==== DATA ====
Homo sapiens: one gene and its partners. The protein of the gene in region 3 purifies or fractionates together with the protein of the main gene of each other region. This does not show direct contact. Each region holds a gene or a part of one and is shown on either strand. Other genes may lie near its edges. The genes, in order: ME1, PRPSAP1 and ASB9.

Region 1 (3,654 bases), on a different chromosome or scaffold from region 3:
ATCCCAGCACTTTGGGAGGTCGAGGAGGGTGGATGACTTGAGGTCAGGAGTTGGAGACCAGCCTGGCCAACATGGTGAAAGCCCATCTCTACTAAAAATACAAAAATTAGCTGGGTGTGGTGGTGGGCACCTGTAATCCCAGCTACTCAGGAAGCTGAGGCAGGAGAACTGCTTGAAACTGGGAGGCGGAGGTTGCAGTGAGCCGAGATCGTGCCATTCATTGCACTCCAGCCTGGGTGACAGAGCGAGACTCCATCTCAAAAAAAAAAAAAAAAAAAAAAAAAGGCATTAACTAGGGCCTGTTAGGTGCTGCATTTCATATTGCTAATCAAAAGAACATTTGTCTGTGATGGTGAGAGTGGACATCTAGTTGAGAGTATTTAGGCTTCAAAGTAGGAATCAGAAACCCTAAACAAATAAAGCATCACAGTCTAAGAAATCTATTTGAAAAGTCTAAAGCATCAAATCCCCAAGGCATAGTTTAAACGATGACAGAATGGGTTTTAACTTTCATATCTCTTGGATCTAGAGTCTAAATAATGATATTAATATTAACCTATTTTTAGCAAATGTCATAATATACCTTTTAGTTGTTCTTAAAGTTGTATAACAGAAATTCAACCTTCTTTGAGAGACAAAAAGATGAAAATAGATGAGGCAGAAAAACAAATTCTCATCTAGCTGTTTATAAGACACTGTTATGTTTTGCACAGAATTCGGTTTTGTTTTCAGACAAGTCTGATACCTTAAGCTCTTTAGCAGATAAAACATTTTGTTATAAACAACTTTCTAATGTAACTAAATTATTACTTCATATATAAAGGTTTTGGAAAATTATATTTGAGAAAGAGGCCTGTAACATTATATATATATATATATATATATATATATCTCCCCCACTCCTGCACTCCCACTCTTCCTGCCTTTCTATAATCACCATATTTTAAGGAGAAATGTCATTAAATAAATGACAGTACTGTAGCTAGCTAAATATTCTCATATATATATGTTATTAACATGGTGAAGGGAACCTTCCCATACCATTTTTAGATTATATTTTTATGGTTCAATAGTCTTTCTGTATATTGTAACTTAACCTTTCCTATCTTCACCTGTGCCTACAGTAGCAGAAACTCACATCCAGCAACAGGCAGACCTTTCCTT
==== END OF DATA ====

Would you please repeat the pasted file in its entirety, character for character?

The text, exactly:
Homo sapiens: one gene and its partners. The protein of the gene in region 3 purifies or fractionates together with the protein of the main gene of each other region. This does not show direct contact. Each region holds a gene or a part of one and is shown on either strand. Other genes may lie near its edges. The genes, in order: ME1, PRPSAP1 and ASB9.

Region 1 (3,654 bases), on a different chromosome or scaffold from region 3:
ATCCCAGCACTTTGGGAGGTCGAGGAGGGTGGATGACTTGAGGTCAGGAGTTGGAGACCAGCCTGGCCAACATGGTGAAAGCCCATCTCTACTAAAAATACAAAAATTAGCTGGGTGTGGTGGTGGGCACCTGTAATCCCAGCTACTCAGGAAGCTGAGGCAGGAGAACTGCTTGAAACTGGGAGGCGGAGGTTGCAGTGAGCCGAGATCGTGCCATTCATTGCACTCCAGCCTGGGTGACAGAGCGAGACTCCATCTCAAAAAAAAAAAAAAAAAAAAAAAAAGGCATTAACTAGGGCCTGTTAGGTGCTGCATTTCATATTGCTAATCAAAAGAACATTTGTCTGTGATGGTGAGAGTGGACATCTAGTTGAGAGTATTTAGGCTTCAAAGTAGGAATCAGAAACCCTAAACAAATAAAGCATCACAGTCTAAGAAATCTATTTGAAAAGTCTAAAGCATCAAATCCCCAAGGCATAGTTTAAACGATGACAGAATGGGTTTTAACTTTCATATCTCTTGGATCTAGAGTCTAAATAATGATATTAATATTAACCTATTTTTAGCAAATGTCATAATATACCTTTTAGTTGTTCTTAAAGTTGTATAACAGAAATTCAACCTTCTTTGAGAGACAAAAAGATGAAAATAGATGAGGCAGAAAAACAAATTCTCATCTAGCTGTTTATAAGACACTGTTATGTTTTGCACAGAATTCGGTTTTGTTTTCAGACAAGTCTGATACCTTAAGCTCTTTAGCAGATAAAACATTTTGTTATAAACAACTTTCTAATGTAACTAAATTATTACTTCATATATAAAGGTTTTGGAAAATTATATTTGAGAAAGAGGCCTGTAACATTATATATATATATATATATATATATATATCTCCCCCACTCCTGCACTCCCACTCTTCCTGCCTTTCTATAATCACCATATTTTAAGGAGAAATGTCATTAAATAAATGACAGTACTGTAGCTAGCTAAATATTCTCATATATATATGTTATTAACATGGTGAAGGGAACCTTCCCATACCATTTTTAGATTATATTTTTATGGTTCAATAGTCTTTCTGTATATTGTAACTTAACCTTTCCTATCTTCACCTGTGCCTACAGTAGCAGAAACTCACATCCAGCAACAGGCAGACCTTTCCTT